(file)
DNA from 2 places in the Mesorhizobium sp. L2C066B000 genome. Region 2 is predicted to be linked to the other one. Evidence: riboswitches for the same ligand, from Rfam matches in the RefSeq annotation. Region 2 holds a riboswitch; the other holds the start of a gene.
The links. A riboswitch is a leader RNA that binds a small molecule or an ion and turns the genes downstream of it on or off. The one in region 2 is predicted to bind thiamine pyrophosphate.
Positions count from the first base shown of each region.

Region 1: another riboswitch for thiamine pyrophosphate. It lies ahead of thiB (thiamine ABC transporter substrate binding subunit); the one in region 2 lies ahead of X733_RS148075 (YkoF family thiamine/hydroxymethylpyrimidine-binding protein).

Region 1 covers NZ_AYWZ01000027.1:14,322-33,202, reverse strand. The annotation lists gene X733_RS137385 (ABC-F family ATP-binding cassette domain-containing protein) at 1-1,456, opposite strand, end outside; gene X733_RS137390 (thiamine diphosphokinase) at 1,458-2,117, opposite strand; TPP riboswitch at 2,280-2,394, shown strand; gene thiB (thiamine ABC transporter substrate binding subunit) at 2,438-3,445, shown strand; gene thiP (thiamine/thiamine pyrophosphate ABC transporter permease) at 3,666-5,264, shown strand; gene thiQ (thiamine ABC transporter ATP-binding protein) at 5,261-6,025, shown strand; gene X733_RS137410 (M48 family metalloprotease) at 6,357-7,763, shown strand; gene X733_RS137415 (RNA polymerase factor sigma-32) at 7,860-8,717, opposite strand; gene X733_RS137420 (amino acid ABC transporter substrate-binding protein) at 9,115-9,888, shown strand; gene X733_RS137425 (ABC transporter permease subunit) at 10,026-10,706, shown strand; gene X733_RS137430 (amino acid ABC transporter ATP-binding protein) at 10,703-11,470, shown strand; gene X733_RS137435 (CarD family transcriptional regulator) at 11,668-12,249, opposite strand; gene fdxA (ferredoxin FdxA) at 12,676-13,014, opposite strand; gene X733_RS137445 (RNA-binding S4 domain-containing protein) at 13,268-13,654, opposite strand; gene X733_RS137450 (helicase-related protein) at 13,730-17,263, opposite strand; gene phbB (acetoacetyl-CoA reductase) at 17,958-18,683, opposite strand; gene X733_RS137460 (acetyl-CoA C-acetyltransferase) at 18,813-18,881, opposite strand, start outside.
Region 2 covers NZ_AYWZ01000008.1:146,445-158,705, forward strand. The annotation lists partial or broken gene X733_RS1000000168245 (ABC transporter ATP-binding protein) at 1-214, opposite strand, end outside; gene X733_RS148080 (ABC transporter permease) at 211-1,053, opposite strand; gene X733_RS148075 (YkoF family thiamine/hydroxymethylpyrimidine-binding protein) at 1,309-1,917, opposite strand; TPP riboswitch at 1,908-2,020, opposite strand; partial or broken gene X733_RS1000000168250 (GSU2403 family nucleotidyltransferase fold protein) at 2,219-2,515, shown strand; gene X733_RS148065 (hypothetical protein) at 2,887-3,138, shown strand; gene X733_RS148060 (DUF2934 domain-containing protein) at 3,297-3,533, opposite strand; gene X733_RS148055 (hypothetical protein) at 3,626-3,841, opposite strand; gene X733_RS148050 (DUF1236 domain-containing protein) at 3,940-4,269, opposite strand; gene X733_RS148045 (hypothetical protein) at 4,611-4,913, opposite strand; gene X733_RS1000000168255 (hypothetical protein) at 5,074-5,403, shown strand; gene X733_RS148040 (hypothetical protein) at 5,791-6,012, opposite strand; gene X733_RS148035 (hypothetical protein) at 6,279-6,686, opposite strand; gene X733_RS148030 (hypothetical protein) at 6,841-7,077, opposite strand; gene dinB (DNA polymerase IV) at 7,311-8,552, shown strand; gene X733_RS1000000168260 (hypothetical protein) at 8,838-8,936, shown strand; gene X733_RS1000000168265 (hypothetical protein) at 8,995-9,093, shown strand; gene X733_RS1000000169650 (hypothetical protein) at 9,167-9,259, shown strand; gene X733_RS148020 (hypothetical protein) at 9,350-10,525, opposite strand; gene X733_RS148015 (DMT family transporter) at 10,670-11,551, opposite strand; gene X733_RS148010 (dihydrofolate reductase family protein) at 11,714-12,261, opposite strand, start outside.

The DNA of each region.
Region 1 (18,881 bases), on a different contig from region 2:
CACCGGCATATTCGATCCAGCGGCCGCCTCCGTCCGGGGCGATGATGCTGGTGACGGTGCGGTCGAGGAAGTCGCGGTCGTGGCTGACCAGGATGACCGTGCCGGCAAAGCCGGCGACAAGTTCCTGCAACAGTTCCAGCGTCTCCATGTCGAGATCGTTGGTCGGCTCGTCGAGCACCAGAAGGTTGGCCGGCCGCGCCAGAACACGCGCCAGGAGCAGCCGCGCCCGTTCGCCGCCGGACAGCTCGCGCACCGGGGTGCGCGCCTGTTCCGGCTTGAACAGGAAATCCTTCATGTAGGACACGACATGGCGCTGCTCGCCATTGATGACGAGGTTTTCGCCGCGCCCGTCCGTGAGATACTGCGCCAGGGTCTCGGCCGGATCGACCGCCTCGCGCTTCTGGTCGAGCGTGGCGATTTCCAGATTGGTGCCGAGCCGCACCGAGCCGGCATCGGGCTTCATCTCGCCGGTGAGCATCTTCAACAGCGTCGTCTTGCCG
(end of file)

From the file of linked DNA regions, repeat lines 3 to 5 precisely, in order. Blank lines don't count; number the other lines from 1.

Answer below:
Positions count from the first base shown of each region.

Region 1: another riboswitch for thiamine pyrophosphate. It lies ahead of thiB (thiamine ABC transporter substrate binding subunit); the one in region 2 lies ahead of X733_RS148075 (YkoF family thiamine/hydroxymethylpyrimidine-binding protein).

Region 1 covers NZ_AYWZ01000027.1:14,322-33,202, reverse strand. The annotation lists gene X733_RS137385 (ABC-F family ATP-binding cassette domain-containing protein) at 1-1,456, opposite strand, end outside; gene X733_RS137390 (thiamine diphosphokinase) at 1,458-2,117, opposite strand; TPP riboswitch at 2,280-2,394, shown strand; gene thiB (thiamine ABC transporter substrate binding subunit) at 2,438-3,445, shown strand; gene thiP (thiamine/thiamine pyrophosphate ABC transporter permease) at 3,666-5,264, shown strand; gene thiQ (thiamine ABC transporter ATP-binding protein) at 5,261-6,025, shown strand; gene X733_RS137410 (M48 family metalloprotease) at 6,357-7,763, shown strand; gene X733_RS137415 (RNA polymerase factor sigma-32) at 7,860-8,717, opposite strand; gene X733_RS137420 (amino acid ABC transporter substrate-binding protein) at 9,115-9,888, shown strand; gene X733_RS137425 (ABC transporter permease subunit) at 10,026-10,706, shown strand; gene X733_RS137430 (amino acid ABC transporter ATP-binding protein) at 10,703-11,470, shown strand; gene X733_RS137435 (CarD family transcriptional regulator) at 11,668-12,249, opposite strand; gene fdxA (ferredoxin FdxA) at 12,676-13,014, opposite strand; gene X733_RS137445 (RNA-binding S4 domain-containing protein) at 13,268-13,654, opposite strand; gene X733_RS137450 (helicase-related protein) at 13,730-17,263, opposite strand; gene phbB (acetoacetyl-CoA reductase) at 17,958-18,683, opposite strand; gene X733_RS137460 (acetyl-CoA C-acetyltransferase) at 18,813-18,881, opposite strand, start outside.